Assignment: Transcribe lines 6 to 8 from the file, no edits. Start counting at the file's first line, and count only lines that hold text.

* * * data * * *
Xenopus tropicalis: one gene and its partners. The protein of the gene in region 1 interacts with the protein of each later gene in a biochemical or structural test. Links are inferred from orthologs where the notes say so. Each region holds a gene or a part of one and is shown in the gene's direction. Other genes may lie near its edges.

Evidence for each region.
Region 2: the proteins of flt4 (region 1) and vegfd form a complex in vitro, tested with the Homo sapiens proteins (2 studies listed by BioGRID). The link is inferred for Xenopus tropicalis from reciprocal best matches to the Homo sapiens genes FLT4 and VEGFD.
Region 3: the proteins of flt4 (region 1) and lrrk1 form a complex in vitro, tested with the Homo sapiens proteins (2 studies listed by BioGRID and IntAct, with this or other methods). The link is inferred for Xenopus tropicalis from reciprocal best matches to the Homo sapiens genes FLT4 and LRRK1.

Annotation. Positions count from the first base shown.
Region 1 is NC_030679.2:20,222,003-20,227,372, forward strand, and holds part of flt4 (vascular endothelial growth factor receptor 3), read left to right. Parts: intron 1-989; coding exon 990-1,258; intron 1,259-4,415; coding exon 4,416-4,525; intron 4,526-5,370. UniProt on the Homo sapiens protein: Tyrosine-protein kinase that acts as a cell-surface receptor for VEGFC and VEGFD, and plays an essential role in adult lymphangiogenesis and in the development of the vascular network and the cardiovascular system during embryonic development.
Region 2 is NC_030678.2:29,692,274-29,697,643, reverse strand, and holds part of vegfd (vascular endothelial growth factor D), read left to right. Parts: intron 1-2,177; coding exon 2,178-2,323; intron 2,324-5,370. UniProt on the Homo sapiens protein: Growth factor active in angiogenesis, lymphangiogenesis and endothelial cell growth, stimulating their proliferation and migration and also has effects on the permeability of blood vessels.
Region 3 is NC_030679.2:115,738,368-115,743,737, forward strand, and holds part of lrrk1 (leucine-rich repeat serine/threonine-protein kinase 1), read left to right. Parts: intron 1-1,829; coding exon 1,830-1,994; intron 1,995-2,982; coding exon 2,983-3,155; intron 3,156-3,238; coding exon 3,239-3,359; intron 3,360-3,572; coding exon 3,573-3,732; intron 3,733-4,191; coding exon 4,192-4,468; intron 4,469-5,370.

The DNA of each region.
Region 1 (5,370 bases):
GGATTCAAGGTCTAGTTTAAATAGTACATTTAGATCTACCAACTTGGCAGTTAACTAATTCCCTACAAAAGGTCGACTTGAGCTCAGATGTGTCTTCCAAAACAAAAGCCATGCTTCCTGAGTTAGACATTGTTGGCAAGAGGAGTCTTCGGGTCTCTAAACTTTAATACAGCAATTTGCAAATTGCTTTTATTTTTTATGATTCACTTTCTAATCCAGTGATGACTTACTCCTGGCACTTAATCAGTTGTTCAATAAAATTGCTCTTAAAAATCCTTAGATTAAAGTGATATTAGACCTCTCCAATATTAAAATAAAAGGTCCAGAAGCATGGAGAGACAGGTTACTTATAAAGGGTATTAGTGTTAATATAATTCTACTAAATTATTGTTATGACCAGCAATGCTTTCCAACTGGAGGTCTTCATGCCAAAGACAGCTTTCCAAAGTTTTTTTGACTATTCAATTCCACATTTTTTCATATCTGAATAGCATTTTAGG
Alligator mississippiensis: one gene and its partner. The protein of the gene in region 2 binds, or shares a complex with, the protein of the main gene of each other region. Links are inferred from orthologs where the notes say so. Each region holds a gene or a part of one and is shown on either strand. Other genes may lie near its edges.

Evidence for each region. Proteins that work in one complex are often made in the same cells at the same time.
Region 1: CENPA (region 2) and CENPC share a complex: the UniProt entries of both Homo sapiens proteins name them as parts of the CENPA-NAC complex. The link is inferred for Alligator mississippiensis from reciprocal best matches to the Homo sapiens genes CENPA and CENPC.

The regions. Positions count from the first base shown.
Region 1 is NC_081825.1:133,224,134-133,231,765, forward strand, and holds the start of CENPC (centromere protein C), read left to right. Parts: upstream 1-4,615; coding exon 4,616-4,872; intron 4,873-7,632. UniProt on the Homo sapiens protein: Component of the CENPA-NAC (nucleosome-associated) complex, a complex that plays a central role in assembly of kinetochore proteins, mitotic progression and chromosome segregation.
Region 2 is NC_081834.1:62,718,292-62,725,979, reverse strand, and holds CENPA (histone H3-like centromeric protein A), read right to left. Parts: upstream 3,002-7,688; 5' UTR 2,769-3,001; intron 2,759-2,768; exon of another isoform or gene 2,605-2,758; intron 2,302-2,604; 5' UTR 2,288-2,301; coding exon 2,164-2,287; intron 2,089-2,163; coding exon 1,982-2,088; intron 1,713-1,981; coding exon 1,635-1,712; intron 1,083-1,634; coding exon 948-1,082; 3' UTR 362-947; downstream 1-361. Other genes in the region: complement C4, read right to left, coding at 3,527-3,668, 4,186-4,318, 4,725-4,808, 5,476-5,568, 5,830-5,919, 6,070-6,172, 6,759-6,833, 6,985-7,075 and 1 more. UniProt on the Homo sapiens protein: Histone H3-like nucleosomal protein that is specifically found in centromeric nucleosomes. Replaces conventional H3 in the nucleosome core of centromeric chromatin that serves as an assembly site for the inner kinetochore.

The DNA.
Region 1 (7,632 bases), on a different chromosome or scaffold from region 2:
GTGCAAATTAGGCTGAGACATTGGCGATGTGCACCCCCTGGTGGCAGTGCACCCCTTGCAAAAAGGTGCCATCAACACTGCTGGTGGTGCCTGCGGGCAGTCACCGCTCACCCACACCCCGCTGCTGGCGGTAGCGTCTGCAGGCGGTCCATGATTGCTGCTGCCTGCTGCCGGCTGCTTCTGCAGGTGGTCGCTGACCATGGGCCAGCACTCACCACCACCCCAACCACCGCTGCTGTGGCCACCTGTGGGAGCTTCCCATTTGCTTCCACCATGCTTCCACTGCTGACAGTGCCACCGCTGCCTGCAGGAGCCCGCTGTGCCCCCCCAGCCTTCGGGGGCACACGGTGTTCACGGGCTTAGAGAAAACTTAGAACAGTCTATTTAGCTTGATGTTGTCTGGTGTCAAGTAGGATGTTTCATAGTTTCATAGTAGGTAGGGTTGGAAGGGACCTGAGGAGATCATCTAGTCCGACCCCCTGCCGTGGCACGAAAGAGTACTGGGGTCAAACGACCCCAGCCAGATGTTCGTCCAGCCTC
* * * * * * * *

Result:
Region 1 is NC_030679.2:20,222,003-20,227,372, forward strand, and holds part of flt4 (vascular endothelial growth factor receptor 3), read left to right. Parts: intron 1-989; coding exon 990-1,258; intron 1,259-4,415; coding exon 4,416-4,525; intron 4,526-5,370. UniProt on the Homo sapiens protein: Tyrosine-protein kinase that acts as a cell-surface receptor for VEGFC and VEGFD, and plays an essential role in adult lymphangiogenesis and in the development of the vascular network and the cardiovascular system during embryonic development.
Region 2 is NC_030678.2:29,692,274-29,697,643, reverse strand, and holds part of vegfd (vascular endothelial growth factor D), read left to right. Parts: intron 1-2,177; coding exon 2,178-2,323; intron 2,324-5,370. UniProt on the Homo sapiens protein: Growth factor active in angiogenesis, lymphangiogenesis and endothelial cell growth, stimulating their proliferation and migration and also has effects on the permeability of blood vessels.
Region 3 is NC_030679.2:115,738,368-115,743,737, forward strand, and holds part of lrrk1 (leucine-rich repeat serine/threonine-protein kinase 1), read left to right. Parts: intron 1-1,829; coding exon 1,830-1,994; intron 1,995-2,982; coding exon 2,983-3,155; intron 3,156-3,238; coding exon 3,239-3,359; intron 3,360-3,572; coding exon 3,573-3,732; intron 3,733-4,191; coding exon 4,192-4,468; intron 4,469-5,370.